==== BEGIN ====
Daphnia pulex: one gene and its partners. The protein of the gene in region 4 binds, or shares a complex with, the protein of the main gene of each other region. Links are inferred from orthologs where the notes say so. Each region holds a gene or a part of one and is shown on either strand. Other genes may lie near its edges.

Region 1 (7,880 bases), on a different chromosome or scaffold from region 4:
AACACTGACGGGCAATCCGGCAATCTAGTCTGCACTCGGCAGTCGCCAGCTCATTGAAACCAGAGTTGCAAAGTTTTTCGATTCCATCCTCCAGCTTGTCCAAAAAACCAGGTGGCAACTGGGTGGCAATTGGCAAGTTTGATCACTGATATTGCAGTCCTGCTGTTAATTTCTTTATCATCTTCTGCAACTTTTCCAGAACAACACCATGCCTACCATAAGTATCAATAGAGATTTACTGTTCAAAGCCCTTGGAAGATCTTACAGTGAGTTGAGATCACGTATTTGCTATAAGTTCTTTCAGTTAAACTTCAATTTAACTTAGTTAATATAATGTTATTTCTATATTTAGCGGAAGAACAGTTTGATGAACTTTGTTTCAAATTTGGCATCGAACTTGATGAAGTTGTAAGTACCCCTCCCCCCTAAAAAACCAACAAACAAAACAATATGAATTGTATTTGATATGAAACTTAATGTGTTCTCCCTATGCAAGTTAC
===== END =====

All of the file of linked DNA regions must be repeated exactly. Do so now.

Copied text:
Daphnia pulex: one gene and its partners. The protein of the gene in region 4 binds, or shares a complex with, the protein of the main gene of each other region. Links are inferred from orthologs where the notes say so. Each region holds a gene or a part of one and is shown on either strand. Other genes may lie near its edges.

Region 1 (7,880 bases), on a different chromosome or scaffold from region 4:
AACACTGACGGGCAATCCGGCAATCTAGTCTGCACTCGGCAGTCGCCAGCTCATTGAAACCAGAGTTGCAAAGTTTTTCGATTCCATCCTCCAGCTTGTCCAAAAAACCAGGTGGCAACTGGGTGGCAATTGGCAAGTTTGATCACTGATATTGCAGTCCTGCTGTTAATTTCTTTATCATCTTCTGCAACTTTTCCAGAACAACACCATGCCTACCATAAGTATCAATAGAGATTTACTGTTCAAAGCCCTTGGAAGATCTTACAGTGAGTTGAGATCACGTATTTGCTATAAGTTCTTTCAGTTAAACTTCAATTTAACTTAGTTAATATAATGTTATTTCTATATTTAGCGGAAGAACAGTTTGATGAACTTTGTTTCAAATTTGGCATCGAACTTGATGAAGTTGTAAGTACCCCTCCCCCCTAAAAAACCAACAAACAAAACAATATGAATTGTATTTGATATGAAACTTAATGTGTTCTCCCTATGCAAGTTAC